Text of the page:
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During the primary election season, Democratic Party officials believed (as they still do) that Hillary Clinton would have no trouble beating Donald Trump in the general. But you might be surprised to learn who DNC leaders were worried about facing one-on-one.
DNC officials viewed Trump, along with Ted Cruz and Ben Carson, as useful tools to the Democrats in a general election, according to a leaked memo from last spring.
Of the so-called Pied Piper candidates, a Democratic official wrote:
The variety of candidates is a positive here, and many of the lesser known can serve as a cudgel to move the more established candidates further to the right. In this scenario, we don’t want to marginalize the more extreme candidates, but make them more “Pied Piper” candidates who actually represent the mainstream of the Republican Party. Pied Piper candidates include, but aren’t limited to:
- Ted Cruz
- Donald Trump
- Ben Carson
We need to be elevating the Pied Piper candidates so that they are leaders of the pack and tell the press to them seriously.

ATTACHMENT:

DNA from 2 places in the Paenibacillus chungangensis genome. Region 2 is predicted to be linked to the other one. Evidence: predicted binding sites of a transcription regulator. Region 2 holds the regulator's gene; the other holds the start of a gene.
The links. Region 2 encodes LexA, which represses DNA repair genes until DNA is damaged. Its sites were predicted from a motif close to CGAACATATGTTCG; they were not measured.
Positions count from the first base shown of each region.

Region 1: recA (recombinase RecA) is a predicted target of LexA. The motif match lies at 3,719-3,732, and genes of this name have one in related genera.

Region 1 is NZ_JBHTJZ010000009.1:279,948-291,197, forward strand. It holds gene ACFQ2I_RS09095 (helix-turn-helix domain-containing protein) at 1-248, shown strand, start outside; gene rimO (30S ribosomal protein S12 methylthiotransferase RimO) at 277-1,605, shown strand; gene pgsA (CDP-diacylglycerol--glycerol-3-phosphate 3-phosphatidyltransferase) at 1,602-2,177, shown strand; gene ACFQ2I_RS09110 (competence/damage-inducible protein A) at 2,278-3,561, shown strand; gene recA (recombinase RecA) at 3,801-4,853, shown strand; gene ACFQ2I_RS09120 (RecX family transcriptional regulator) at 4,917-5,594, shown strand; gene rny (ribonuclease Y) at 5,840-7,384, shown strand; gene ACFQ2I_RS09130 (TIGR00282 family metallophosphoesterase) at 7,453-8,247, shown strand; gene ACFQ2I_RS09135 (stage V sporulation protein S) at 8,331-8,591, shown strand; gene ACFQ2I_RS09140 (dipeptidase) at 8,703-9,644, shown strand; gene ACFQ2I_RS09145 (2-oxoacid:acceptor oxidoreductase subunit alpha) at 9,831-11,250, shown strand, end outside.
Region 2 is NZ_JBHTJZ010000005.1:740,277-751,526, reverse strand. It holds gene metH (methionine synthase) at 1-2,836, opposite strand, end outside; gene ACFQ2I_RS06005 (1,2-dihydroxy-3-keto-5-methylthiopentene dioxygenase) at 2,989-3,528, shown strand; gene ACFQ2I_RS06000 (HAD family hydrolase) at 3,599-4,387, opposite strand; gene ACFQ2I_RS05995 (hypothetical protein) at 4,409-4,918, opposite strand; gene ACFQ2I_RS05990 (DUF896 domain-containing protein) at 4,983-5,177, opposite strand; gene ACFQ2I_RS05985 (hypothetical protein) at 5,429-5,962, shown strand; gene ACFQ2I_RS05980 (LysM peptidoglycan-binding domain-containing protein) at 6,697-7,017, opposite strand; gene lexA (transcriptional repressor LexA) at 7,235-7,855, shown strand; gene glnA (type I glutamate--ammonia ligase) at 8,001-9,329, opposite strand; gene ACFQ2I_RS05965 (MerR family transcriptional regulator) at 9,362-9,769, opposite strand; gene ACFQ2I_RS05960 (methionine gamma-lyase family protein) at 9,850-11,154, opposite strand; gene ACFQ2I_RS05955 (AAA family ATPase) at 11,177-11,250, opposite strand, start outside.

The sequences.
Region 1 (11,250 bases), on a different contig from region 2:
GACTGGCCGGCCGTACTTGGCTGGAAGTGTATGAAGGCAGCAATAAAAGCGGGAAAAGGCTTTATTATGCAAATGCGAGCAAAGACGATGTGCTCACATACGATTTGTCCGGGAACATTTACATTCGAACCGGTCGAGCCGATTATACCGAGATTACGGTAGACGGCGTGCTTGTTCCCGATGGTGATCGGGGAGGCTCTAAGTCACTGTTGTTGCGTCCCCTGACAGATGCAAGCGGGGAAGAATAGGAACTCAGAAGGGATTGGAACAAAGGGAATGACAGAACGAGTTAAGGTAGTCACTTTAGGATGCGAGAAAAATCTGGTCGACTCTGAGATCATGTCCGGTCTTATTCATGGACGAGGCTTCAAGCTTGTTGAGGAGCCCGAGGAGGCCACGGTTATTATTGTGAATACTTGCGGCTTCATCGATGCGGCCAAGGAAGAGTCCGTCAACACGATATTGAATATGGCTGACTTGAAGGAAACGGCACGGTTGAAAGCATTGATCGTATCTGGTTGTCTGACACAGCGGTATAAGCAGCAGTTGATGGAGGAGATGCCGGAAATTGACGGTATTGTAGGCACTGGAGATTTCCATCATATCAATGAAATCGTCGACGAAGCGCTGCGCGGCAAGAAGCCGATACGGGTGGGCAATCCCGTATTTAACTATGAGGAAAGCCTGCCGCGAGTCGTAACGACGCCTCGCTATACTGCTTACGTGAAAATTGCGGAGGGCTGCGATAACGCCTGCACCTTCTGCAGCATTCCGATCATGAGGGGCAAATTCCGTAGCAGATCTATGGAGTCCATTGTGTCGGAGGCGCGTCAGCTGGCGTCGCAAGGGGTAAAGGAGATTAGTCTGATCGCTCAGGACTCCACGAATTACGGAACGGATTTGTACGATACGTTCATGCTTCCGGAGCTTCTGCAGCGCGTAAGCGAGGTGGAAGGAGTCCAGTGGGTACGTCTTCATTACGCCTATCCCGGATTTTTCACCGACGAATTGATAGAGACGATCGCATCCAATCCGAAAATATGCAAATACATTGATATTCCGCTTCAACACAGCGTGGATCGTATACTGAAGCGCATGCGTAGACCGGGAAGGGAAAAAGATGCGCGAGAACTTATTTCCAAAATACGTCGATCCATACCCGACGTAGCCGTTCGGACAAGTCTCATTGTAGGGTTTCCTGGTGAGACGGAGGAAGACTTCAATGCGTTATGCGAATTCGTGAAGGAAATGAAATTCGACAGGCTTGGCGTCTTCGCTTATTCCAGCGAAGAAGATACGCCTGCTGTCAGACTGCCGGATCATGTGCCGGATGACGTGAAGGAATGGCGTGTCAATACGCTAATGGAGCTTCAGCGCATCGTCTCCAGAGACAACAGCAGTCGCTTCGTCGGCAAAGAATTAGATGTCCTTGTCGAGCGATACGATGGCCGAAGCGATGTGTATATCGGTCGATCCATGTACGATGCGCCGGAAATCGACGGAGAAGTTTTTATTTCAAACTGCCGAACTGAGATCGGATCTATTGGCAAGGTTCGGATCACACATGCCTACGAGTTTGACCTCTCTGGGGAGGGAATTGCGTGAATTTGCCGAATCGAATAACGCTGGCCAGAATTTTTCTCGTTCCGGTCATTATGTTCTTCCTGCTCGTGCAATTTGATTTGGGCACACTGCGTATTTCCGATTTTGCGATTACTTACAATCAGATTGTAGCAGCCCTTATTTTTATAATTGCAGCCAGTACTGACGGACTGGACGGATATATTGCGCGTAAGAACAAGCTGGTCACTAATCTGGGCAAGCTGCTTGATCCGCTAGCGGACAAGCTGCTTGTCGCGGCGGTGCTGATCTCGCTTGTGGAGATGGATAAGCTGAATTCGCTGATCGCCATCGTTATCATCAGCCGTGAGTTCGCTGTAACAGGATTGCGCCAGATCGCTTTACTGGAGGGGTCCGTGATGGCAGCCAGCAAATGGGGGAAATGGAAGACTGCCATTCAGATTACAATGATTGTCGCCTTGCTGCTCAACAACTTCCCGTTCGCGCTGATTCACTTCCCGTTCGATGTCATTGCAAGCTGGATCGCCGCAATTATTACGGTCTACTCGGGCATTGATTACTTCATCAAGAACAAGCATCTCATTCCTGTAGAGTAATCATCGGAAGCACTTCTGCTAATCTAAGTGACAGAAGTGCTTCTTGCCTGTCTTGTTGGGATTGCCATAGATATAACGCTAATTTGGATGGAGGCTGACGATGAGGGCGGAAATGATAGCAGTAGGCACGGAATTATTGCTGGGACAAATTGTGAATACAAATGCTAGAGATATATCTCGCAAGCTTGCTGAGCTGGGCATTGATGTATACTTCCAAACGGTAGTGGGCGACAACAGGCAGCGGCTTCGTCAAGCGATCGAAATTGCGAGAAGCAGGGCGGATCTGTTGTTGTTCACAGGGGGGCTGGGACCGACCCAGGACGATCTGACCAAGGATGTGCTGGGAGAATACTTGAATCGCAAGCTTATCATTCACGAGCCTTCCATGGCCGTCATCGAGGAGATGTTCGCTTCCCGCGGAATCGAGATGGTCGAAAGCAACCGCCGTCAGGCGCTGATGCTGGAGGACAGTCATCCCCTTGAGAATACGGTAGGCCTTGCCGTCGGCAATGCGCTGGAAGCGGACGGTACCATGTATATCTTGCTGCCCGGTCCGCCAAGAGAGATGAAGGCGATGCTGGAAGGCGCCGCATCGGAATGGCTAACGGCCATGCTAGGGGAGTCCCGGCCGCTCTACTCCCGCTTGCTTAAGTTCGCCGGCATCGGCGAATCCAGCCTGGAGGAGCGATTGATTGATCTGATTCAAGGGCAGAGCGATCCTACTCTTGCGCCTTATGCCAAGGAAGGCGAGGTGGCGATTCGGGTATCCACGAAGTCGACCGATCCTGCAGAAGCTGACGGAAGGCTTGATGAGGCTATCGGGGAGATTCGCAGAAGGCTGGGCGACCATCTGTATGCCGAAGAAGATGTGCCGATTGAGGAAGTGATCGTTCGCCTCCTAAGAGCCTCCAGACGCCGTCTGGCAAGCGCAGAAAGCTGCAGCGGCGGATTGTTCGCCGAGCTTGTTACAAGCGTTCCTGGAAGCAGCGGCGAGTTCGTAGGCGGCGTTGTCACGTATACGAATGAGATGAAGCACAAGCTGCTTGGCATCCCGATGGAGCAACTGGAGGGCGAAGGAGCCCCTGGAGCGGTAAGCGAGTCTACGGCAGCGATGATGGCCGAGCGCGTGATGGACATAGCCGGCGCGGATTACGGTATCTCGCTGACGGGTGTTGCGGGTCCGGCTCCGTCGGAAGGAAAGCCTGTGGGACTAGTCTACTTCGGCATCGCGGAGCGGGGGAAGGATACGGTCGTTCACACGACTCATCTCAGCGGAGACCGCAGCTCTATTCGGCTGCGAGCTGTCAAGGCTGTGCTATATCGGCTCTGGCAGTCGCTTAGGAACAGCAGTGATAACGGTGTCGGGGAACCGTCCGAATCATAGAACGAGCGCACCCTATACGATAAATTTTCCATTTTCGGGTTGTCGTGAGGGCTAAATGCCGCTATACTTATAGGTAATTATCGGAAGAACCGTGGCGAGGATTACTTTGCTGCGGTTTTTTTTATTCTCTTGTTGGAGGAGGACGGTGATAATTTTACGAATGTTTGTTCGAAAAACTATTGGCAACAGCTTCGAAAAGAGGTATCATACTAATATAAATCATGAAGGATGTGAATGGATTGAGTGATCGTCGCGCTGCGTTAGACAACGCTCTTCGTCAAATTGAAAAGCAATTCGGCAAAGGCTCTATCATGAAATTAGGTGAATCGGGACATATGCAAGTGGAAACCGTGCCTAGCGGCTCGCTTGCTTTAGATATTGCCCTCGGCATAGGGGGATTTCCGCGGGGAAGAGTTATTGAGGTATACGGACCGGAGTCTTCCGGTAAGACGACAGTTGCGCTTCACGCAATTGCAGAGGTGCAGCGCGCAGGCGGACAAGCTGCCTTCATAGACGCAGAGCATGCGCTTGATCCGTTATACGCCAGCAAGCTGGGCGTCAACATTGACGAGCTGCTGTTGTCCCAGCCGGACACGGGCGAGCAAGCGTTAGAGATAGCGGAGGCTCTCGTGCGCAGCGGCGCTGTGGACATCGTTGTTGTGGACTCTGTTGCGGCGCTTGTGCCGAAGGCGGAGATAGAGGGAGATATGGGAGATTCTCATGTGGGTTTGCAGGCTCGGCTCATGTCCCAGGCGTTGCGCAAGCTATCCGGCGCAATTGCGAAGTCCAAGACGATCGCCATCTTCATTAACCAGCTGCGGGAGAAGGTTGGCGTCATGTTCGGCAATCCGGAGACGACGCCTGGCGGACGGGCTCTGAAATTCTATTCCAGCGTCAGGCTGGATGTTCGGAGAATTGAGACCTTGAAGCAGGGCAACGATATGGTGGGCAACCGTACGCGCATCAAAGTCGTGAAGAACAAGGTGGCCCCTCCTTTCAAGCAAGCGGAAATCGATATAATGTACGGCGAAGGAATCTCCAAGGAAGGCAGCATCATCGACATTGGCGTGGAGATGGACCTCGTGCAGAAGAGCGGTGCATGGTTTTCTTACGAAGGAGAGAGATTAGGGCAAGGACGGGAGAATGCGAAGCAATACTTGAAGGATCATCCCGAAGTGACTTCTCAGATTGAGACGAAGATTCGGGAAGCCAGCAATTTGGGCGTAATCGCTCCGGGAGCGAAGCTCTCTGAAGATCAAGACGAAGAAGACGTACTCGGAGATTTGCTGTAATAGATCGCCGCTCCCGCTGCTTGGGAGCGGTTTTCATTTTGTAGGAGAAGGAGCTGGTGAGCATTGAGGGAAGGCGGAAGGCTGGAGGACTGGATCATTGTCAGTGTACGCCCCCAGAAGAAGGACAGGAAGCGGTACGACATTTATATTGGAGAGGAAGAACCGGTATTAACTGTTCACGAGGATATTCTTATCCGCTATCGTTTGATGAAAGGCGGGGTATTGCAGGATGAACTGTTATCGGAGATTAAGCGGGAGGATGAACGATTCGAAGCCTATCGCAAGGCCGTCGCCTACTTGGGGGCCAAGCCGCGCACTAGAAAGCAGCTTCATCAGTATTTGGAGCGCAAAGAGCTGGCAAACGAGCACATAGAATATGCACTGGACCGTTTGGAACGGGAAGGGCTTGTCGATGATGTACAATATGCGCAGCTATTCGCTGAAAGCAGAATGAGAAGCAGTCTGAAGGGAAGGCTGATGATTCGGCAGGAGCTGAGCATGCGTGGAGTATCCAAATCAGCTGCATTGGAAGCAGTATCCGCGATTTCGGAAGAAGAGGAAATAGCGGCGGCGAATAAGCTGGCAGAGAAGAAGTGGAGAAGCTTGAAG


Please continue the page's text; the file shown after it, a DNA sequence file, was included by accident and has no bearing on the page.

In other words, if you voted for Trump in the GOP primary, you did exactly what DNC officials wanted you to do.
In the DNC’s view, Jeb Bush, Marco Rubio, Scott Walker, Rand Paul, Bobby Jindal or Chris Christie would have been tougher matches for Clinton.
Here’s a bit from the memo on the candidates they didn’t want you to take seriously:
[M]ore will need to be done on certain candidates to undermine their credibility among our coalition (communities of color, millennials, women) and independent voters. In this regard, the goal here would be to show that they are just the same as every other GOP candidate: extremely conservative on these issues….
Paul, who very aggressively reached out to black Americans and Bernie Sanders’ youthful supporters, was of particular concern to Democrats. They believed Clinton’s controversies would send voters to his side in droves.
The memo advised Democratic operatives to undermine “the idea he is a “different” kind of Republican; his stance on the military and his appeal to millennials and communities of color,” in conversations with the press.